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Quicklet on Portlandia Season 1

Quicklet on Portlandia Season 1

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Published by Hyperink
ABOUT THE BOOK

Like the hipster movement it ridicules, Portlandia has its roots in the early 1990s - the Grunge Era. After early innovators like Mudhoney and Tad paved the way, the blockbuster triumvirate of Nirvana, Soundgarden, and Alice in Chains ruled MTV and college radio for half a decade, with Pearl Jam going on to even greater, and more sustained success. Kevin Smith and Richard Linklater made films that idealized underemployment and post-high-school doldrums. Quentin Tarantino pioneered a schizophrenic, heavily referential style of film that seemed designed to mimic the long, drawn-out, conversations of a group of stoned young film buffs with nothing to do and too big of a videotape collection.

Flannel shirts and what Silver Jews frontman David Berman would later describe as "sarcastic hair" were the height of fashion. Every young kid in America since the second World War has probably been called a lazy, good-for-nothing slacker by his or her parents at least once, but in 1993, there was no higher compliment. Everybody was going to be an artist, a comedian, a writer, a filmmaker, an actor, a poet. And in two different grunge havens, separated by half a continent, Fred Armisen and Carrie Brownstein were starting their long journeys toward that dreamed-of success. Given that they both found their most widely celebrated success working together on a sketch comedy series, it is perhaps surprising that they both started out playing in cult favorite indie rock bands.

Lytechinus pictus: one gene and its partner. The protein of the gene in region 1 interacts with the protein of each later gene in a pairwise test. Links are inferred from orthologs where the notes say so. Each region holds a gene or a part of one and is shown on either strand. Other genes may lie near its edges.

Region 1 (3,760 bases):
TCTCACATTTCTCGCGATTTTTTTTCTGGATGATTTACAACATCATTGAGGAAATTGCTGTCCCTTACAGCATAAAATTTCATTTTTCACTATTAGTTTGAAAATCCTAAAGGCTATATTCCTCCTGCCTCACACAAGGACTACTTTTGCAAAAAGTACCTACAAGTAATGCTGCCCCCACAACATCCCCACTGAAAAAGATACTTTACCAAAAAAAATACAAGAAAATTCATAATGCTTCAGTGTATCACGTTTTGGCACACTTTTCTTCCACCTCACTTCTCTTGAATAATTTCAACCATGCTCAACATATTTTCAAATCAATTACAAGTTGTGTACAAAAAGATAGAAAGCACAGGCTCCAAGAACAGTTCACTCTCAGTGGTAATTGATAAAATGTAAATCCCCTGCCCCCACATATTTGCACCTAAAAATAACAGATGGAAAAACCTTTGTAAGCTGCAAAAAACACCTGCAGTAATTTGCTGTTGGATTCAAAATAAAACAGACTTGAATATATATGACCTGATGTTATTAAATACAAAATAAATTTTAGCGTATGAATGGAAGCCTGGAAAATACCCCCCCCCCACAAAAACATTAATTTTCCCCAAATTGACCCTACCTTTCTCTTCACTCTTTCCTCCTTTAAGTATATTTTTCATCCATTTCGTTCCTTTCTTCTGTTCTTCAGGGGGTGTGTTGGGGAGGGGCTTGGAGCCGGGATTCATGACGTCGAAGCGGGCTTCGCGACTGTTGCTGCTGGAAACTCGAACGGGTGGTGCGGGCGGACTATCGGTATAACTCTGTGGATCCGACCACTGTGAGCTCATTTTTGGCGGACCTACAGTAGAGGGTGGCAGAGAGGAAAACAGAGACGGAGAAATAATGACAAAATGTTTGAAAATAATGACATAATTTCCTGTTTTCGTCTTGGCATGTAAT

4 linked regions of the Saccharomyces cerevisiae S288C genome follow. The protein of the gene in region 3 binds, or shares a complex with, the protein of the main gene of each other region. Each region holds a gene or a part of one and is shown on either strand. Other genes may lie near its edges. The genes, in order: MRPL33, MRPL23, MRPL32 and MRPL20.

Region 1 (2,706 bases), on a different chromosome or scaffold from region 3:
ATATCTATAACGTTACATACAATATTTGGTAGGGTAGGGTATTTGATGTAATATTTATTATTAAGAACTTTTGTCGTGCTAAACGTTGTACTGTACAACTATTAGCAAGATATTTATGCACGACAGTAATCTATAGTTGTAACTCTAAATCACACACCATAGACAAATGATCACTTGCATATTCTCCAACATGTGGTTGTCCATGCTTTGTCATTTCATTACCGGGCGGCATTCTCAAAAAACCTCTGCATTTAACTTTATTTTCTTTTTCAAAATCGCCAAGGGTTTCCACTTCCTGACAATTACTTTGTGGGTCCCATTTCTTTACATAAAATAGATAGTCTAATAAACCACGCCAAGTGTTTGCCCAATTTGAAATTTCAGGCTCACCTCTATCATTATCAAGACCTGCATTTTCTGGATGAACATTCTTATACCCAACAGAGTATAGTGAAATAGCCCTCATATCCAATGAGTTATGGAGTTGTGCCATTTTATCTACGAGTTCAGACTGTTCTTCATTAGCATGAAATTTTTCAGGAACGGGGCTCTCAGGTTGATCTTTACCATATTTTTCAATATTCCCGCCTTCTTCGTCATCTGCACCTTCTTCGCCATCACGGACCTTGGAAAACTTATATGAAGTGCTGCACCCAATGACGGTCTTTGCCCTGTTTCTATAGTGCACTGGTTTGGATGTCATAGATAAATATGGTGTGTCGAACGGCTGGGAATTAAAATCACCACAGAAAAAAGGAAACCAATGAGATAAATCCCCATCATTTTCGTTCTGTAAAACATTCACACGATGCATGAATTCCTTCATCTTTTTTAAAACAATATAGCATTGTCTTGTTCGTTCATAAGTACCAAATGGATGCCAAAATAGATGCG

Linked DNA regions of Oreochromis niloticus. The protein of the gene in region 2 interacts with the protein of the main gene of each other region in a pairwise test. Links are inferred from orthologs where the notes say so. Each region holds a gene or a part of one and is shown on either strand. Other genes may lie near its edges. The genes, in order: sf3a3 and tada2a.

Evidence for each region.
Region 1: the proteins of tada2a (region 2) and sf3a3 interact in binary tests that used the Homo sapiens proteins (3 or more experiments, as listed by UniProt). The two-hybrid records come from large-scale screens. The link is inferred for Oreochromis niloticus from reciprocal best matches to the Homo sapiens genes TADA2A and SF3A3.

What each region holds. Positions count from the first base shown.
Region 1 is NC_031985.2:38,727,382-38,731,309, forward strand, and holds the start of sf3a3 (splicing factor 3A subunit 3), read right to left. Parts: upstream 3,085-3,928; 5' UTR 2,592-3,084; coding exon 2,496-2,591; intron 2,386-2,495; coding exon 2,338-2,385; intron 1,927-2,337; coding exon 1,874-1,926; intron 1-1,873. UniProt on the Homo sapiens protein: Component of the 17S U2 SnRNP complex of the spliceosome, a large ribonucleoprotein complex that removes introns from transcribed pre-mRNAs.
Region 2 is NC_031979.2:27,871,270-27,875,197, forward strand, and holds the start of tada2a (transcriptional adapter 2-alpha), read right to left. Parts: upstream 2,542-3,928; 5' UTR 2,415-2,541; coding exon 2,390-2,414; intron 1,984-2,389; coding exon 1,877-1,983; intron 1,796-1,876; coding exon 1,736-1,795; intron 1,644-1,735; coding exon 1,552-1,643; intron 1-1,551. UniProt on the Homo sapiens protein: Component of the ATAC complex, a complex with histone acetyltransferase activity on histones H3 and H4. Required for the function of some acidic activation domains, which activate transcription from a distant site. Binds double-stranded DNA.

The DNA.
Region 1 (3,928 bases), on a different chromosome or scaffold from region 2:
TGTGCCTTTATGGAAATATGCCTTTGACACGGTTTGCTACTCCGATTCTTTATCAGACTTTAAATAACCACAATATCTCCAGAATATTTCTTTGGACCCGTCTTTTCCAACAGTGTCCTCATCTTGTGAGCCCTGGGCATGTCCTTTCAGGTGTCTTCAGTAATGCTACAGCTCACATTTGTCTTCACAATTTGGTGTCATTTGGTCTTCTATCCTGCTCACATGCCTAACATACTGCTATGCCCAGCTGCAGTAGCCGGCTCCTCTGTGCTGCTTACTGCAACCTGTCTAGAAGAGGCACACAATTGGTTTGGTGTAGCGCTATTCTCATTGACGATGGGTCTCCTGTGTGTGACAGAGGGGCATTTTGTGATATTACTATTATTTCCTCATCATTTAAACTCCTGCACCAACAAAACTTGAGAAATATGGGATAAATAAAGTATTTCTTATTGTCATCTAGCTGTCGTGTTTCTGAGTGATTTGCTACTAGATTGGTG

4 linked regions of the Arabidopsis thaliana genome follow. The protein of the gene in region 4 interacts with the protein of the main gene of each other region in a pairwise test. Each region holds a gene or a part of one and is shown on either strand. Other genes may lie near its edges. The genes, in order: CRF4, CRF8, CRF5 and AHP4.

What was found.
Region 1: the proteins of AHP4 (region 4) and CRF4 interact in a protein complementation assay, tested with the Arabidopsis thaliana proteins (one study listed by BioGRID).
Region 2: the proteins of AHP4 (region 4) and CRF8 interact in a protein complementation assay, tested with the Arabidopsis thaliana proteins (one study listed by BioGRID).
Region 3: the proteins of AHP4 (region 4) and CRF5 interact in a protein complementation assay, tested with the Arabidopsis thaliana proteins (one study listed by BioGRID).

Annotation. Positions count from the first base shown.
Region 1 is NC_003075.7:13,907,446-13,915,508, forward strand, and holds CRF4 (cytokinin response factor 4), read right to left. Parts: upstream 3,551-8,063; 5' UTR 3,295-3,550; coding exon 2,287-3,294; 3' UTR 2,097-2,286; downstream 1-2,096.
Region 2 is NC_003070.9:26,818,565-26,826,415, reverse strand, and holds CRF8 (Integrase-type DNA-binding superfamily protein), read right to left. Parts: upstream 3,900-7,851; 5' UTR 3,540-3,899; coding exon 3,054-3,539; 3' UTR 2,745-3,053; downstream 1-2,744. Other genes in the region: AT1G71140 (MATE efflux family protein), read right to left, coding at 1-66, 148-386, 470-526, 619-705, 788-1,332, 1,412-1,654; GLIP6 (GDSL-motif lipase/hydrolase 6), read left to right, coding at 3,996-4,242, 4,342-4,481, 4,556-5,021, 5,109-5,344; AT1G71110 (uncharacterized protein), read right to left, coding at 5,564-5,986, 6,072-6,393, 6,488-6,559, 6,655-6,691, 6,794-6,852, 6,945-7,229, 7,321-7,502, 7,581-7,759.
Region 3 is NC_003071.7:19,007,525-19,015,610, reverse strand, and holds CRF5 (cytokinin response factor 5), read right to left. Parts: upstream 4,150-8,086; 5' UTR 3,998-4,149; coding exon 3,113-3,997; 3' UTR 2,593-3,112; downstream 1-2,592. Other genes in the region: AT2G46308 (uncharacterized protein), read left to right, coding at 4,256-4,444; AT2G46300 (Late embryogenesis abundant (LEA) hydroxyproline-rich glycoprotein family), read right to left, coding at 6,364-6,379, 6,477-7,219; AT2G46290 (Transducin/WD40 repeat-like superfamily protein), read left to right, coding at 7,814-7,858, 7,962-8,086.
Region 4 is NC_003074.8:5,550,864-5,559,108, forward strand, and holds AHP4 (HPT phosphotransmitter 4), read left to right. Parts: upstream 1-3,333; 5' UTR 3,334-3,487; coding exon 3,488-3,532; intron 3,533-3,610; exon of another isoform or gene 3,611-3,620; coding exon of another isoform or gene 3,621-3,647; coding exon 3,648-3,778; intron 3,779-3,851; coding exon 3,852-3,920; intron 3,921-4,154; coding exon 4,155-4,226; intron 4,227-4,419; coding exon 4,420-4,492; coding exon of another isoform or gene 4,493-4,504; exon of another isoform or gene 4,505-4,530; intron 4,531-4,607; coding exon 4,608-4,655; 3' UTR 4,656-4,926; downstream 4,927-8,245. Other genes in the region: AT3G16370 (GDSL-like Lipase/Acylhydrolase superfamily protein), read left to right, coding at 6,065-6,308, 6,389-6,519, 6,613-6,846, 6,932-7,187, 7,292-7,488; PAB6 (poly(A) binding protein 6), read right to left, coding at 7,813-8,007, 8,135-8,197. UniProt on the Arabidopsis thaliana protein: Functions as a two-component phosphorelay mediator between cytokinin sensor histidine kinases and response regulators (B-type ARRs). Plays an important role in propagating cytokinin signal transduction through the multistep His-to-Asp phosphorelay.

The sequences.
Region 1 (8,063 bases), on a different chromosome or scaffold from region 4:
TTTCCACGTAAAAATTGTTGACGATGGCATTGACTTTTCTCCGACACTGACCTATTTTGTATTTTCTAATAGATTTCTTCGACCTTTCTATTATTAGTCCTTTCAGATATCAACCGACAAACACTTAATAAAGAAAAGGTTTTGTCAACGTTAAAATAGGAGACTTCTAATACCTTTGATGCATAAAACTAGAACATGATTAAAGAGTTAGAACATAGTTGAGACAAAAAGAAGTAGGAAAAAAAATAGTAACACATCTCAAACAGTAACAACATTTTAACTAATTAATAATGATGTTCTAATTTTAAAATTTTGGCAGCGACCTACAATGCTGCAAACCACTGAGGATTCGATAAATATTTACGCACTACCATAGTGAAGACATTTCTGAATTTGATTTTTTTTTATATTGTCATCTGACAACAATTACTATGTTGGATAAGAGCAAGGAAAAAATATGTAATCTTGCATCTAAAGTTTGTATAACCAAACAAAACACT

ABOUT THE BOOK

Like the hipster movement it ridicules, Portlandia has its roots in the early 1990s - the Grunge Era. After early innovators like Mudhoney and Tad paved the way, the blockbuster triumvirate of Nirvana, Soundgarden, and Alice in Chains ruled MTV and college radio for half a decade, with Pearl Jam going on to even greater, and more sustained success. Kevin Smith and Richard Linklater made films that idealized underemployment and post-high-school doldrums. Quentin Tarantino pioneered a schizophrenic, heavily referential style of film that seemed designed to mimic the long, drawn-out, conversations of a group of stoned young film buffs with nothing to do and too big of a videotape collection.

Flannel shirts and what Silver Jews frontman David Berman would later describe as "sarcastic hair" were the height of fashion. Every young kid in America since the second World War has probably been called a lazy, good-for-nothing slacker by his or her parents at least once, but in 1993, there was no higher compliment. Everybody was going to be an artist, a comedian, a writer, a filmmaker, an actor, a poet. And in two different grunge havens, separated by half a continent, Fred Armisen and Carrie Brownstein were starting their long journeys toward that dreamed-of success. Given that they both found their most widely celebrated success working together on a sketch comedy series, it is perhaps surprising that they both started out playing in cult favorite indie rock bands.

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Published by: Hyperink on Nov 14, 2012
Copyright:Traditional Copyright: All rights reserved
List Price: $2.99

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10/31/2014

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